By John R. Williams
As the Old Men of the Mountain age, like good wine, Tuesdays seem to come much faster. It was mentioned that some of the OMOTM’s wives say that laundry days seem to follow one another so closely that there does not appear to be any days in between.
The OF husbands agreed — days just run into each other. Monday feels like Sunday and this prompts the frequently asked question: What day is it?
To some OFs, it was a quick check of the watch, or cell phone, and, for some diehards, it is the calendar on the wall. Well, it was Tuesday, the seventh day of May, and the OFs were gathering at the Hilltown Café.
For those not familiar with the Hilltown Café, it is located on the outskirts of Rensselaerville, looking across a small section of a valley in the Helderbergs — a neat little spot.
Tuesday morning, as many of the OFs were leaving, some of the conversations were continued outside of the restaurant; this is a normal procedure, for the OFs to talk right up until they get in their vehicles, and the weather has to be really nasty for this not to happen.
This Tuesday morning, the weather was beautiful, and the sky was a cobalt, cerulean blue, nary a cloud, until a couple of OFs looked up and there, spewing across the sky, were two contrails, lousing the whole thing up. These were shortly followed by a third and it wasn’t long before there were high, thin clouds in the sky.
One OF said he doesn’t care what the weather people say, those contrails have a daily effect on our weather. By 9 or 10 in the morning they begin to screw up a beautiful blue sky and, by evening, the sky is full of contrails and high thin clouds.
A couple of OFs say they hunt in Montana, and this phenomenon has never happened there while they were hunting. If the sky is blue in the morning, it is blue at night. There are clouds, but that is what they are, clouds — not these lofty, thin evening hazes high in the sky.
Where are the decent people?
The OFs discussed the political crooks who are running our legislatures. This scribe won’t delve into the vernaculars but, along with many people, the OFs are quite disgusted with politics and the political process.
It is, as one OF put it, just as bad as the thugery that goes on in unions. Where are decent people and why are they afraid to put their feet down on these shenanigans? That’s what the OFs asked. Enough of that.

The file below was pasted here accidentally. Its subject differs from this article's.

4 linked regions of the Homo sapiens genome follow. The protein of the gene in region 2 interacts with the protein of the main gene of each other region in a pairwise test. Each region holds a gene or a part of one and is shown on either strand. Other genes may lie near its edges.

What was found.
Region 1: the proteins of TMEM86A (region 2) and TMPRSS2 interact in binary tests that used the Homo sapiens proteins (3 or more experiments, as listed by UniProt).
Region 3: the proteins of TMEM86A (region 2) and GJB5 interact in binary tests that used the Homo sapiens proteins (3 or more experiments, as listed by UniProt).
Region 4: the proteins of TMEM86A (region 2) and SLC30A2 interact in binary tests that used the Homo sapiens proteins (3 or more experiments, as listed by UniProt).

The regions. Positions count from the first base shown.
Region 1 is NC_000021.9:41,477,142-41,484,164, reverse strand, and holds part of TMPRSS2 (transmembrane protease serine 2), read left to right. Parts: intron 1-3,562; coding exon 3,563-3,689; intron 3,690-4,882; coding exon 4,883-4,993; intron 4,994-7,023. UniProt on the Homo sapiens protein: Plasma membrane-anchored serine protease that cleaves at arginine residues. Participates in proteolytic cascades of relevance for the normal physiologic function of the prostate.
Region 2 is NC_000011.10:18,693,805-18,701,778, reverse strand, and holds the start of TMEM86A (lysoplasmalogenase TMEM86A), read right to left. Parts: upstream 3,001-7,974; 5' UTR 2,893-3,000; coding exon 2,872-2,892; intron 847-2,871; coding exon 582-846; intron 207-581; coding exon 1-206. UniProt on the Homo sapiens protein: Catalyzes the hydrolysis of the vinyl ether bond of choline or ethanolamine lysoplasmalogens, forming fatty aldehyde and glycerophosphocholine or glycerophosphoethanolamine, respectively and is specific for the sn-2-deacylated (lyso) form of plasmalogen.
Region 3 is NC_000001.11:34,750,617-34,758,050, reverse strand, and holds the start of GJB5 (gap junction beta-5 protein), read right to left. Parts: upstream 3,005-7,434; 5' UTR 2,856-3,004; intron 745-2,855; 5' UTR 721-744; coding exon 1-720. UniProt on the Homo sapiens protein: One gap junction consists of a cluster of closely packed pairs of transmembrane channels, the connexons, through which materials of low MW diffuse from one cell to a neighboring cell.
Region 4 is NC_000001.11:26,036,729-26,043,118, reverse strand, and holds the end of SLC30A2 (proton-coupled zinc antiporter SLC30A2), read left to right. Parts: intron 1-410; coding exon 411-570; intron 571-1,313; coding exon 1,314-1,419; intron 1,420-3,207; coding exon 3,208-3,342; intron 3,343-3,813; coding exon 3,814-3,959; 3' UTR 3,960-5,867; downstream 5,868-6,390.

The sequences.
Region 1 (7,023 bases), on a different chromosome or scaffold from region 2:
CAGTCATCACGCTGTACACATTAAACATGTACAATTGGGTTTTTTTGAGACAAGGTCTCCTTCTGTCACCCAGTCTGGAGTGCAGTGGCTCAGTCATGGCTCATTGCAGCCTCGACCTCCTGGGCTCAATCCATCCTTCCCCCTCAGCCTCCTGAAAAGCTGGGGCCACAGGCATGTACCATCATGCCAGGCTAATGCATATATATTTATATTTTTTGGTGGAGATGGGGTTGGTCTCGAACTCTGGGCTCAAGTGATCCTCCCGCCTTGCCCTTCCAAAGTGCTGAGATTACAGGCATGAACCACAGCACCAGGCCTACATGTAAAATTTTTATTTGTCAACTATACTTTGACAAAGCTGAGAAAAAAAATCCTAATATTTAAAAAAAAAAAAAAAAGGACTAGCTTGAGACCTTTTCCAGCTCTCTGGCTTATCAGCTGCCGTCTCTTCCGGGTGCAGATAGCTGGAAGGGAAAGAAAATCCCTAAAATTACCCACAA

The OFs mentioned that with spring comes the trekking out of summer clothes. Many of the OFs complained that the poltergeist roaming around in their closets have been shrinking their summer clothes.
One OF said he doesn’t understand it because weight-wise he is the same if not a tad lighter.
Another OF said, “It is not the clothes that are shrinking; you are, you OF.”
The OF explained that, if you stay the same weight but have shrunk two inches in height that weight has to go someplace — so you have puffed out; it is as simple as that, or possibly it is all that gassy food you eat. Take a pin and poke your gut and let all that gas out and your clothes will fit. The OF may have something there.
How can a bunch of guys, particularly old guys, have a conversation on socks? The OFs are wondering if anyone has had a problem with their socks, which now seem to be made with rights and lefts, like their shoes.
The OFs said that, if you place the right sock on the left foot, the sock bunches up over the big toe, and, if that crease is not taken care of, it is not long before the toe becomes sore. The OFs notice that, if the socks bunch up when putting them on, you should reverse them and then they will fit perfectly.
In Colonial times, shoes had neither right nor left — what a simple way to take care of this problem.
To go along with this, the OFs maintain that the hardest part of getting dressed is putting on your socks. This column has mentioned before that many of the OFs consider their exercise for the day is getting dressed, so, if you couple that with a shower, for the OFs that is a complete workout.
Now they come along with right and left socks to complicate the problem because, when putting one on the wrong foot, it means taking it off and putting it on the other foot.
“Then,” as one OF said, “if I don’t pay attention and just throw the socks in the draw not matched up I might just as well go barefoot.”
Ever wonder also, if your feet don’t feel good and they hurt, there is a tendency to feel bad all over, and, as the feet go, so does the day and, when they hurt, quite often that is a good indicator it is going to be a miserable day ahead.
The new middle age
Some OF read (and not on the Internet so it must be true) that a baby born today has a chance to make it to 120 years old. That makes 60 to 80 middle age.
“Yeah,” one OF mentioned, “If we don’t blow the planet up beforehand.”
The scribe adds that is an interesting thought. If we do blow the place to bits, what happens to the void? What rushes in to fill that void? Will our galaxy spin out of control because it is unbalanced and might smash into the closest galaxy to us?
Then maybe a huge intergalactic domino effect will take place affecting the universe by 100 billion to the 500th power. What a mess — planets and stars bouncing all over the heavens like one huge pinball machine.
The Old Men of the Mountain attending the breakfast at the Hilltown Café in Rensselaerville in its little corner of Whoville, waiting for Horton to save us, were: Robie Osterman, John Rossmann, Frank Pauli, Harold Guest, Roger Chapman, Bill Krause, Bob Benac, Art Frament, Mark Traver, Glenn Patterson, Don Moser, Roger Shafer, Steve Kelly, Lou Schenck, Jack Norray, Mace Porter, Gary Porter, Elwood Vanderbilt, Harold Grippen, Gerry Chartier, Jim Rissacher, Ted Willsey, Jerry Willsey, Mike Willsey, and me.